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Tuesday, February 10, 2009

The Private Patient by P.D. James


P. D. James is an 88-year-old Englishwoman. That fact is very apparent in her writing as she writes in a way that just isn't found too often these days. She is very, very descriptive, almost too much, but because of that her characterizations are rich and her settings are almost visible. It makes her book seem old-fashioned but in a way that I appreciate. Too often it seems that popular fiction is written solely to make a buck and is too often plot-driven and lacking in the detail that is necessary to make a really great read. At times, however, she takes the descriptions a bit too far and seems to lose track of the story itself.
The Private Patient is about an investigative journalist who has a scar from a childhood incident. She schedules surgery at a private clinic and while recovering from the surgery is murdered. We know from the beginning that she will be a victim but it takes a hundred pages or so for it to actually occur. Much of that is spent in getting to know the victim and the possible suspects in her murder. Once the murder takes place, Inspector Adam Dalgliesh is called in to solve the mystery. This is P.D. James 14th Dalgliesh mystery, the first being written in 1962. Apparently there is a BBC mini-series about Dalgliesh. I had never heard of him, or the author, which is very surprising to me because I like English novelists, mysteries, and BBC mini-series.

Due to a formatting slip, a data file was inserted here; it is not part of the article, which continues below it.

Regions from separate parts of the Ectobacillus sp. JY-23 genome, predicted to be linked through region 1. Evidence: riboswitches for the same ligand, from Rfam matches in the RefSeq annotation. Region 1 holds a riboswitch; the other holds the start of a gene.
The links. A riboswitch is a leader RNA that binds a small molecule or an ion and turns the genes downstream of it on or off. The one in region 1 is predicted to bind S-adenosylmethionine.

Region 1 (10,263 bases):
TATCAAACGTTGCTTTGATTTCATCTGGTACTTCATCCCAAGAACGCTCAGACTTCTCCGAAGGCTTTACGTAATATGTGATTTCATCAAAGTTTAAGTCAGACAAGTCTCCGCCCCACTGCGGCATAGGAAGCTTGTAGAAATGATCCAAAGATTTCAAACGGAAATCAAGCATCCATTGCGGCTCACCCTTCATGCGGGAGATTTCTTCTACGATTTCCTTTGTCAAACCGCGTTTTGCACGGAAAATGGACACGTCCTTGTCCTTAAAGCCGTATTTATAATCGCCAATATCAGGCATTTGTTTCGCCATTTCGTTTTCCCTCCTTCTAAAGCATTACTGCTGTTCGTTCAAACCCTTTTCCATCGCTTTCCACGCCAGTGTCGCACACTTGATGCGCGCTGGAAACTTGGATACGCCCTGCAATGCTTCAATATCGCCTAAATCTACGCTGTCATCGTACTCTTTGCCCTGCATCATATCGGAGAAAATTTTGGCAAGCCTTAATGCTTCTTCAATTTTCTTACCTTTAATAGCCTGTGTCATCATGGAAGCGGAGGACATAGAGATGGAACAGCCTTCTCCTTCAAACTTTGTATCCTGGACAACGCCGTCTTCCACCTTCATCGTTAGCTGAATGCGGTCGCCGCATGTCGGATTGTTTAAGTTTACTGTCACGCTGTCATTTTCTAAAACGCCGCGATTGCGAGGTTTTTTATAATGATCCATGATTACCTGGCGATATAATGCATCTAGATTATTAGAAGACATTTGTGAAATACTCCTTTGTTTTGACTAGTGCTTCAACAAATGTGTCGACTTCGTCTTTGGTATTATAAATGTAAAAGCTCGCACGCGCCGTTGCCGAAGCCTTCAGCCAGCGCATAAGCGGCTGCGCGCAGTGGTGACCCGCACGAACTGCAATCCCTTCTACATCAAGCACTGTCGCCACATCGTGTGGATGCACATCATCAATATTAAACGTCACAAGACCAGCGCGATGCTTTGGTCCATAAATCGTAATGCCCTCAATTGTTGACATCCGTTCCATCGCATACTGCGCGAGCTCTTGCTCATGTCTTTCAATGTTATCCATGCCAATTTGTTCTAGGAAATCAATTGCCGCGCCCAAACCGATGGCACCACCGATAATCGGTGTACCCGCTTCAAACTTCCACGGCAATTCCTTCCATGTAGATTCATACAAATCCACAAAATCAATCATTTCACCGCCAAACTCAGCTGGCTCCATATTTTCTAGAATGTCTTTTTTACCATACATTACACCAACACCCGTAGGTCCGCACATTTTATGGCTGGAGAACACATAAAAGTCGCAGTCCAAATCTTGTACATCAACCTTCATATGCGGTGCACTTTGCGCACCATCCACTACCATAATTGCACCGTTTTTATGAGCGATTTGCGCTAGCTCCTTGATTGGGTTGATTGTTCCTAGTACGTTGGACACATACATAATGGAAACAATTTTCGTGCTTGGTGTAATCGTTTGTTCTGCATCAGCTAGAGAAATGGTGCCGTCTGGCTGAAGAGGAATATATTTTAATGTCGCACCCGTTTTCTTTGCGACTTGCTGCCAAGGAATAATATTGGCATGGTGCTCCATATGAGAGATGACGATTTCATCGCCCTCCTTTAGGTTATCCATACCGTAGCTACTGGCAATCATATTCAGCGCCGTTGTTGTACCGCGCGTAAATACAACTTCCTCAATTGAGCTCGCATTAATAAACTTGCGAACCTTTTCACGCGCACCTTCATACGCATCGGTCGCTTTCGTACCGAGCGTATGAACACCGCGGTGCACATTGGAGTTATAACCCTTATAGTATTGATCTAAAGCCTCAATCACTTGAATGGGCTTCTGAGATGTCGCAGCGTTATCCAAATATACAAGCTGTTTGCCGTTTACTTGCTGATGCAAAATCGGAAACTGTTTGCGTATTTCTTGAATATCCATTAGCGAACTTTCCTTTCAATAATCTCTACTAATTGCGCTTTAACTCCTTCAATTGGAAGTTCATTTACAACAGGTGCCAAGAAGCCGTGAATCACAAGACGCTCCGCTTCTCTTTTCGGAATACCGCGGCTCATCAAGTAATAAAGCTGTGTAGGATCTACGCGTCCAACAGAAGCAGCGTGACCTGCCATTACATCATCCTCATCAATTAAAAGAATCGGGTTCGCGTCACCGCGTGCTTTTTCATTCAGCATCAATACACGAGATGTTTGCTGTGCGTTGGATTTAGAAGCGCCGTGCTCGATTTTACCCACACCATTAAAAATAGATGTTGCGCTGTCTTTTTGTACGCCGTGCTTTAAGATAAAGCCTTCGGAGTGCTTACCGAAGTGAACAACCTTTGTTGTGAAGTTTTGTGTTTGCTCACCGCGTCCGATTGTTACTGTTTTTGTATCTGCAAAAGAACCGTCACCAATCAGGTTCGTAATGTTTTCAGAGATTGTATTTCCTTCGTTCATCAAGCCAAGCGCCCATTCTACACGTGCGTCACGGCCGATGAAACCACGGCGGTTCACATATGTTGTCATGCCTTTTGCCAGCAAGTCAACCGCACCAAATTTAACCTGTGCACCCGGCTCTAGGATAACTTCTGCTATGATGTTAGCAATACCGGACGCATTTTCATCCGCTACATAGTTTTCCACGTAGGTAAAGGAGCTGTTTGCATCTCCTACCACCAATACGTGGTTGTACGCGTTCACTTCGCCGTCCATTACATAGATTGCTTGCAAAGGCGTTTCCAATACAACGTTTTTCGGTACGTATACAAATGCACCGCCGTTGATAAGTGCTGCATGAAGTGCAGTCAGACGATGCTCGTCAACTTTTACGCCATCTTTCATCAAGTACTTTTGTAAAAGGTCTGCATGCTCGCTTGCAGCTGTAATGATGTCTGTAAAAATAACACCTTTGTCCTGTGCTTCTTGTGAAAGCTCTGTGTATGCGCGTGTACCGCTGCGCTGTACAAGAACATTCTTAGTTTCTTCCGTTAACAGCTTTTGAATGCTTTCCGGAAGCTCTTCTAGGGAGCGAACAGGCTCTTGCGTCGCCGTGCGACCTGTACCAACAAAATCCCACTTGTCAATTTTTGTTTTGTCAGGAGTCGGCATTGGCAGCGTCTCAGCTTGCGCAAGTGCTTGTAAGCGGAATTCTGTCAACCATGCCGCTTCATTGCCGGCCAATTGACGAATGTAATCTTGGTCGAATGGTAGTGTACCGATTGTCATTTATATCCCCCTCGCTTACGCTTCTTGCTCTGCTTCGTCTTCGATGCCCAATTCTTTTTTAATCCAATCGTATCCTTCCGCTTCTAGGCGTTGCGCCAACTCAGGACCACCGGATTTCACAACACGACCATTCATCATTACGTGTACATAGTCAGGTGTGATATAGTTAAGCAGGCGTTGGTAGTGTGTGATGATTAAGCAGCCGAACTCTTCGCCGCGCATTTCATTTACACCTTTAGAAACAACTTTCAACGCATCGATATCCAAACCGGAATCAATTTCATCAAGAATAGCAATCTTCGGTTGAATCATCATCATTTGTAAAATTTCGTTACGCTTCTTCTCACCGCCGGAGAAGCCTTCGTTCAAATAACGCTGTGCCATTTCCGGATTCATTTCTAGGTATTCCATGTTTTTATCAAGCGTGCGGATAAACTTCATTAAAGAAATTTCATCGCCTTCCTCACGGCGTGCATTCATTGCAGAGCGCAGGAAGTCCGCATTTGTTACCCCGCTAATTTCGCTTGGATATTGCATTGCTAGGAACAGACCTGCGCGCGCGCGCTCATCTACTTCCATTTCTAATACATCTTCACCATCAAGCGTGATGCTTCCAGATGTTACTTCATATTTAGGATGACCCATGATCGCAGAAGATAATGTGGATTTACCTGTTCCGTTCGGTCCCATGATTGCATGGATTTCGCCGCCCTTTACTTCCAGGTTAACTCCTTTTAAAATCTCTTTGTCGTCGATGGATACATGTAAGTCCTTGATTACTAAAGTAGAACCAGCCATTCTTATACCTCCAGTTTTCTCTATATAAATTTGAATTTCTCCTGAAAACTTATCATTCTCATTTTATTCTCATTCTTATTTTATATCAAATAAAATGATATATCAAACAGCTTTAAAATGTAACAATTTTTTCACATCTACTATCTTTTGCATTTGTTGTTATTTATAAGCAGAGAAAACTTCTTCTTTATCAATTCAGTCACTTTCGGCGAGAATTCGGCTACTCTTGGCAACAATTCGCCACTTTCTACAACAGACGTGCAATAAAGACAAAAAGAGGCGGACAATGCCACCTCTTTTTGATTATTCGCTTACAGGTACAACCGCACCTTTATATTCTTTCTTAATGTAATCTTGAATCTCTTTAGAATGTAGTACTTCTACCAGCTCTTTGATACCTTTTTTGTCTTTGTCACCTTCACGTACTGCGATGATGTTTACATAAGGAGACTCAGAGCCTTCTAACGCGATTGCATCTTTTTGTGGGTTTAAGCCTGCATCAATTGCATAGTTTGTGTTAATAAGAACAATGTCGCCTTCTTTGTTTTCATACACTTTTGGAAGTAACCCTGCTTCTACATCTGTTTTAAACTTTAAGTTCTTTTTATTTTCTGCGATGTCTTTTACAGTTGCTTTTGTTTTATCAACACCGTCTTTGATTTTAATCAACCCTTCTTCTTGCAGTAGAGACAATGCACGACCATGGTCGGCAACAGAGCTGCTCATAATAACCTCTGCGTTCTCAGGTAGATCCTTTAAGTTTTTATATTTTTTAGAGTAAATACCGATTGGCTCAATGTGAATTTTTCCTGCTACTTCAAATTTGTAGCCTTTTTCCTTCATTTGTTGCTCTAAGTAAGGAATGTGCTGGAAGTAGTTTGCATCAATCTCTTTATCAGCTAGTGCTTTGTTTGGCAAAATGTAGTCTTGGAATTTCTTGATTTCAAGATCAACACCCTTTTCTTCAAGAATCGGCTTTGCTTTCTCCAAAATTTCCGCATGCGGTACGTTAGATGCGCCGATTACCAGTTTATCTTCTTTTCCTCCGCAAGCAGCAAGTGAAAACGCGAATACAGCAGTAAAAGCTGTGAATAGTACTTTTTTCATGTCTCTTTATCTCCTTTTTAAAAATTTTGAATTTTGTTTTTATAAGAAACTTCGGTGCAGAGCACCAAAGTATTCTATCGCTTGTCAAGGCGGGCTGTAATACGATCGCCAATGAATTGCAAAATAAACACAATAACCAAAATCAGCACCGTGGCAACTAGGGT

I enjoyed the book for the most part even though many reviews that I read said that they were disappointed in it. I was surprised then that the f-word is used 3 times. Even an 88-year-old English Baroness uses such language! I felt very let down by her. I'm not sure exactly where it occurs in the book because I was listening to it on my MP3. (A great way to get the housework done!) Other than there is very little swearing-just some minor words, some of which wouldn't be considered swearing in the United States. There is also some talk about affairs and adultery but no graphic descriptions. However, because of the f-words, I have to rate this one R. I am interested in reading some of her earlier works, as I don't think that she would have used that word back in the sixties. It just wasn't done.

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